Religion, Science and Technology in Public Life
Our research model:
This project is oriented around a collaborative lab (Co-Lab, for short), which includes three principal investigators, invited faculty, postdoctoral fellows and graduate students. The work of the Co-Lab is distinctly interdisciplinary, crossing boundaries between history, science and technology studies, religious studies, sociology and anthropology.
Our basic conviction is that to understand the interplay between religion, science and technology, we need to pose new questions and engage new methods. The artificial dichotomy between “science” and “religion” is no longer valid and even talking about a “dialogue” between religion and science is insufficient. We need to develop deeper ways to understand how these domains operate in public life.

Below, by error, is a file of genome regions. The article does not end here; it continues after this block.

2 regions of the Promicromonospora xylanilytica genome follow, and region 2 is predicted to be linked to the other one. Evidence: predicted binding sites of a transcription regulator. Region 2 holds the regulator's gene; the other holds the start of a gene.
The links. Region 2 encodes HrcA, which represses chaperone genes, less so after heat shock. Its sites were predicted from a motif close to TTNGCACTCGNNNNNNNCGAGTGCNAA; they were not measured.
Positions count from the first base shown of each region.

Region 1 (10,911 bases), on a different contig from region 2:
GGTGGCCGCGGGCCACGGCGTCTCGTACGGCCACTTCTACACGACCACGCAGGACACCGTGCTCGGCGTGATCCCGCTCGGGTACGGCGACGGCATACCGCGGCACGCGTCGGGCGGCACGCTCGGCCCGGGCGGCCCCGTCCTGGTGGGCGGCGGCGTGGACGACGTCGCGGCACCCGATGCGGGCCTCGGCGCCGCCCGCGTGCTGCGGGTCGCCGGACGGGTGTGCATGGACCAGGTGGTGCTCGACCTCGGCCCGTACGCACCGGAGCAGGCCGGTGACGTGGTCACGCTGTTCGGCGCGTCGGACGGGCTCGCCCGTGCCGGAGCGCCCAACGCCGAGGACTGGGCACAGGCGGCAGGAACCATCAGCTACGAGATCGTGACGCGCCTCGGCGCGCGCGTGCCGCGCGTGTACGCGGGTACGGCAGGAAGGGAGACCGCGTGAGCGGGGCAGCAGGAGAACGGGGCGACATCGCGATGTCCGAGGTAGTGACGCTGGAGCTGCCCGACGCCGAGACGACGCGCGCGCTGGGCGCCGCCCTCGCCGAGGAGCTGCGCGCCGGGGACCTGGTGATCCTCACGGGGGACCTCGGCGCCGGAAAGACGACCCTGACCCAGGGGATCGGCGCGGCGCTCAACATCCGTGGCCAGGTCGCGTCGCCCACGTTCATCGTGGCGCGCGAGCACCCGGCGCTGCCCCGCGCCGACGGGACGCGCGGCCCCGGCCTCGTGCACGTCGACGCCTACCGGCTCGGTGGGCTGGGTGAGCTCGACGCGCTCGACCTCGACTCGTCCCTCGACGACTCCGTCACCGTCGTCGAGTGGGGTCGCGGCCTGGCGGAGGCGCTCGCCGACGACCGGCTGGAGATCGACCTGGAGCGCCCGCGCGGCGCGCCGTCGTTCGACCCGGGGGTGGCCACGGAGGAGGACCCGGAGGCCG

In arenas of scientific and technological innovation that bear upon widely shared imaginations of progress, how are lines drawn between science, secularity and public reason on the one hand, and religion, spirituality and private belief on the other, and with what consequences for the public sphere?
How are these lines currently being redrawn in visions of innovation that hybridize notions of technoscientific and spiritual progress, and with what social effects?
How do these phenomena relate to one another and to social possibilities for, and constraints upon, new and alternative imaginations of progress?